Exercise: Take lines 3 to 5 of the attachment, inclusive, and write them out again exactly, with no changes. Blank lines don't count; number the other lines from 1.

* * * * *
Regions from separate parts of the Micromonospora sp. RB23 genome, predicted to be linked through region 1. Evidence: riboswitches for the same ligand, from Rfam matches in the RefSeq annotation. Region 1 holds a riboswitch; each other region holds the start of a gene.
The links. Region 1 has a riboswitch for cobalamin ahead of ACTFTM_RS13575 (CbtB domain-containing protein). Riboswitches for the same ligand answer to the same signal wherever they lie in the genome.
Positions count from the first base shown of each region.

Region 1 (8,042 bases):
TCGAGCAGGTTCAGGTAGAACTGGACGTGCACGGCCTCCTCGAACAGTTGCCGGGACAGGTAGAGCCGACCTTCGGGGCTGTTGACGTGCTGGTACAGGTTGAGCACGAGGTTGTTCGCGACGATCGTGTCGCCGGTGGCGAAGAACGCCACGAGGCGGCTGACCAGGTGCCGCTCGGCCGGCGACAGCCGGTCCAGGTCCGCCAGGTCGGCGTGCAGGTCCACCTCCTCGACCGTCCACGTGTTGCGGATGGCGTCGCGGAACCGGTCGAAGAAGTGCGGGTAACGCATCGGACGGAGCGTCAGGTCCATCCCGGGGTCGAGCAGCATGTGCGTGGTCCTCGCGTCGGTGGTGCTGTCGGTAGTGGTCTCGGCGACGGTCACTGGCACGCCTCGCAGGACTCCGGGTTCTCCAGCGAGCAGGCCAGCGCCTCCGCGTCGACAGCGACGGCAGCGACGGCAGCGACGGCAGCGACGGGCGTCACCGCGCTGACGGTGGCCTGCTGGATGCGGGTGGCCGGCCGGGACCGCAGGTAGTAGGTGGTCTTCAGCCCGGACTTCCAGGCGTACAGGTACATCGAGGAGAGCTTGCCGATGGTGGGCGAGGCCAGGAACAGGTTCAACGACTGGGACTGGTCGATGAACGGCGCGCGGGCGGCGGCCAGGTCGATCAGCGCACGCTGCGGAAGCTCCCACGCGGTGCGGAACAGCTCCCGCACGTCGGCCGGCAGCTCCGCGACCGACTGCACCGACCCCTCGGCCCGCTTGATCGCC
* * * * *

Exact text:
Positions count from the first base shown of each region.

Region 1 (8,042 bases):
TCGAGCAGGTTCAGGTAGAACTGGACGTGCACGGCCTCCTCGAACAGTTGCCGGGACAGGTAGAGCCGACCTTCGGGGCTGTTGACGTGCTGGTACAGGTTGAGCACGAGGTTGTTCGCGACGATCGTGTCGCCGGTGGCGAAGAACGCCACGAGGCGGCTGACCAGGTGCCGCTCGGCCGGCGACAGCCGGTCCAGGTCCGCCAGGTCGGCGTGCAGGTCCACCTCCTCGACCGTCCACGTGTTGCGGATGGCGTCGCGGAACCGGTCGAAGAAGTGCGGGTAACGCATCGGACGGAGCGTCAGGTCCATCCCGGGGTCGAGCAGCATGTGCGTGGTCCTCGCGTCGGTGGTGCTGTCGGTAGTGGTCTCGGCGACGGTCACTGGCACGCCTCGCAGGACTCCGGGTTCTCCAGCGAGCAGGCCAGCGCCTCCGCGTCGACAGCGACGGCAGCGACGGCAGCGACGGCAGCGACGGGCGTCACCGCGCTGACGGTGGCCTGCTGGATGCGGGTGGCCGGCCGGGACCGCAGGTAGTAGGTGGTCTTCAGCCCGGACTTCCAGGCGTACAGGTACATCGAGGAGAGCTTGCCGATGGTGGGCGAGGCCAGGAACAGGTTCAACGACTGGGACTGGTCGATGAACGGCGCGCGGGCGGCGGCCAGGTCGATCAGCGCACGCTGCGGAAGCTCCCACGCGGTGCGGAACAGCTCCCGCACGTCGGCCGGCAGCTCCGCGACCGACTGCACCGACCCCTCGGCCCGCTTGATCGCC